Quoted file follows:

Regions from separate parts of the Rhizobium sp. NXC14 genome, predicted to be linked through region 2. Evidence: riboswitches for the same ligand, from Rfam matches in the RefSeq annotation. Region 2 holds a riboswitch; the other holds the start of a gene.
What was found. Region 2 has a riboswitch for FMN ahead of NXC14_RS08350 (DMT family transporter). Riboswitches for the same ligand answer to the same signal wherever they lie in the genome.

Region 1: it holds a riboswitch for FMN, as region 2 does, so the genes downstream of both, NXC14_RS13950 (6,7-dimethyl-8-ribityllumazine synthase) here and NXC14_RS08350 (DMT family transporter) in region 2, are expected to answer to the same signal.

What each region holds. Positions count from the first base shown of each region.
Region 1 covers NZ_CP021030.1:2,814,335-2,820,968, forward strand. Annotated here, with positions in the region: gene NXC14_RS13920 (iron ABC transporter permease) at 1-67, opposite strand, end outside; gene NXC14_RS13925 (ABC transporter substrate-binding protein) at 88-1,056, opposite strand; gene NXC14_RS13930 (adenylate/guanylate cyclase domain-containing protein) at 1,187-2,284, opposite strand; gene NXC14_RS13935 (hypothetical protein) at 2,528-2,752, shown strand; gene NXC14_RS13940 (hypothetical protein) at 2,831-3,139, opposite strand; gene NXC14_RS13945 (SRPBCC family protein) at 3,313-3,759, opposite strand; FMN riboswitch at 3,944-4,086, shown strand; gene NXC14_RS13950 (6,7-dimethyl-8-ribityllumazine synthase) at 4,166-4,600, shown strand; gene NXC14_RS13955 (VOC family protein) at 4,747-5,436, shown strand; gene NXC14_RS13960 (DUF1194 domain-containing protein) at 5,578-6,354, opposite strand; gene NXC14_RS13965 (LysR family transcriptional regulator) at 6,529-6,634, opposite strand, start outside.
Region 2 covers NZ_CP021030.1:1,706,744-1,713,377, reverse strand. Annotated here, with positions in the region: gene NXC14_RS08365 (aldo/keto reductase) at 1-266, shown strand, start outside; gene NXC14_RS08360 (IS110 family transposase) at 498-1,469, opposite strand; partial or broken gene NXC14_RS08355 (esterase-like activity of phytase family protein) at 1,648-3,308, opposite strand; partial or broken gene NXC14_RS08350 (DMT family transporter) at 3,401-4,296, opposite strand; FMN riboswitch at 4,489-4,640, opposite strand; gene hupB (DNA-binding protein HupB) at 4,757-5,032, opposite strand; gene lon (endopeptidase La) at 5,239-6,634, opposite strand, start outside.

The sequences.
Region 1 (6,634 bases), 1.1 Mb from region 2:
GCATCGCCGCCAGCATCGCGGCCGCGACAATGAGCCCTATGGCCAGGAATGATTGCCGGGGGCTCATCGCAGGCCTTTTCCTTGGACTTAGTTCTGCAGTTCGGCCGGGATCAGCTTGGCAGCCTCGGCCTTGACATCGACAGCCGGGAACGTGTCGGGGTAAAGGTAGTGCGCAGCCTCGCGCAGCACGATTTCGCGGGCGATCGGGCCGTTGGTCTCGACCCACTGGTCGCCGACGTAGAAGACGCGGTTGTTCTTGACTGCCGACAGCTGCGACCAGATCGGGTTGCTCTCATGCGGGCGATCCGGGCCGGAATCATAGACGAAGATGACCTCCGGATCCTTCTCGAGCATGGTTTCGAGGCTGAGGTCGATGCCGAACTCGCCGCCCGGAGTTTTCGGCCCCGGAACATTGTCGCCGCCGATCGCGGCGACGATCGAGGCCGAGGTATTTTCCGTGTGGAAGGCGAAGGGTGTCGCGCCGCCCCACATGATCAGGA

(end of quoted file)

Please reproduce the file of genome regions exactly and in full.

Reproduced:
Regions from separate parts of the Rhizobium sp. NXC14 genome, predicted to be linked through region 2. Evidence: riboswitches for the same ligand, from Rfam matches in the RefSeq annotation. Region 2 holds a riboswitch; the other holds the start of a gene.
What was found. Region 2 has a riboswitch for FMN ahead of NXC14_RS08350 (DMT family transporter). Riboswitches for the same ligand answer to the same signal wherever they lie in the genome.

Region 1: it holds a riboswitch for FMN, as region 2 does, so the genes downstream of both, NXC14_RS13950 (6,7-dimethyl-8-ribityllumazine synthase) here and NXC14_RS08350 (DMT family transporter) in region 2, are expected to answer to the same signal.

What each region holds. Positions count from the first base shown of each region.
Region 1 covers NZ_CP021030.1:2,814,335-2,820,968, forward strand. Annotated here, with positions in the region: gene NXC14_RS13920 (iron ABC transporter permease) at 1-67, opposite strand, end outside; gene NXC14_RS13925 (ABC transporter substrate-binding protein) at 88-1,056, opposite strand; gene NXC14_RS13930 (adenylate/guanylate cyclase domain-containing protein) at 1,187-2,284, opposite strand; gene NXC14_RS13935 (hypothetical protein) at 2,528-2,752, shown strand; gene NXC14_RS13940 (hypothetical protein) at 2,831-3,139, opposite strand; gene NXC14_RS13945 (SRPBCC family protein) at 3,313-3,759, opposite strand; FMN riboswitch at 3,944-4,086, shown strand; gene NXC14_RS13950 (6,7-dimethyl-8-ribityllumazine synthase) at 4,166-4,600, shown strand; gene NXC14_RS13955 (VOC family protein) at 4,747-5,436, shown strand; gene NXC14_RS13960 (DUF1194 domain-containing protein) at 5,578-6,354, opposite strand; gene NXC14_RS13965 (LysR family transcriptional regulator) at 6,529-6,634, opposite strand, start outside.
Region 2 covers NZ_CP021030.1:1,706,744-1,713,377, reverse strand. Annotated here, with positions in the region: gene NXC14_RS08365 (aldo/keto reductase) at 1-266, shown strand, start outside; gene NXC14_RS08360 (IS110 family transposase) at 498-1,469, opposite strand; partial or broken gene NXC14_RS08355 (esterase-like activity of phytase family protein) at 1,648-3,308, opposite strand; partial or broken gene NXC14_RS08350 (DMT family transporter) at 3,401-4,296, opposite strand; FMN riboswitch at 4,489-4,640, opposite strand; gene hupB (DNA-binding protein HupB) at 4,757-5,032, opposite strand; gene lon (endopeptidase La) at 5,239-6,634, opposite strand, start outside.

The sequences.
Region 1 (6,634 bases), 1.1 Mb from region 2:
GCATCGCCGCCAGCATCGCGGCCGCGACAATGAGCCCTATGGCCAGGAATGATTGCCGGGGGCTCATCGCAGGCCTTTTCCTTGGACTTAGTTCTGCAGTTCGGCCGGGATCAGCTTGGCAGCCTCGGCCTTGACATCGACAGCCGGGAACGTGTCGGGGTAAAGGTAGTGCGCAGCCTCGCGCAGCACGATTTCGCGGGCGATCGGGCCGTTGGTCTCGACCCACTGGTCGCCGACGTAGAAGACGCGGTTGTTCTTGACTGCCGACAGCTGCGACCAGATCGGGTTGCTCTCATGCGGGCGATCCGGGCCGGAATCATAGACGAAGATGACCTCCGGATCCTTCTCGAGCATGGTTTCGAGGCTGAGGTCGATGCCGAACTCGCCGCCCGGAGTTTTCGGCCCCGGAACATTGTCGCCGCCGATCGCGGCGACGATCGAGGCCGAGGTATTTTCCGTGTGGAAGGCGAAGGGTGTCGCGCCGCCCCACATGATCAGGA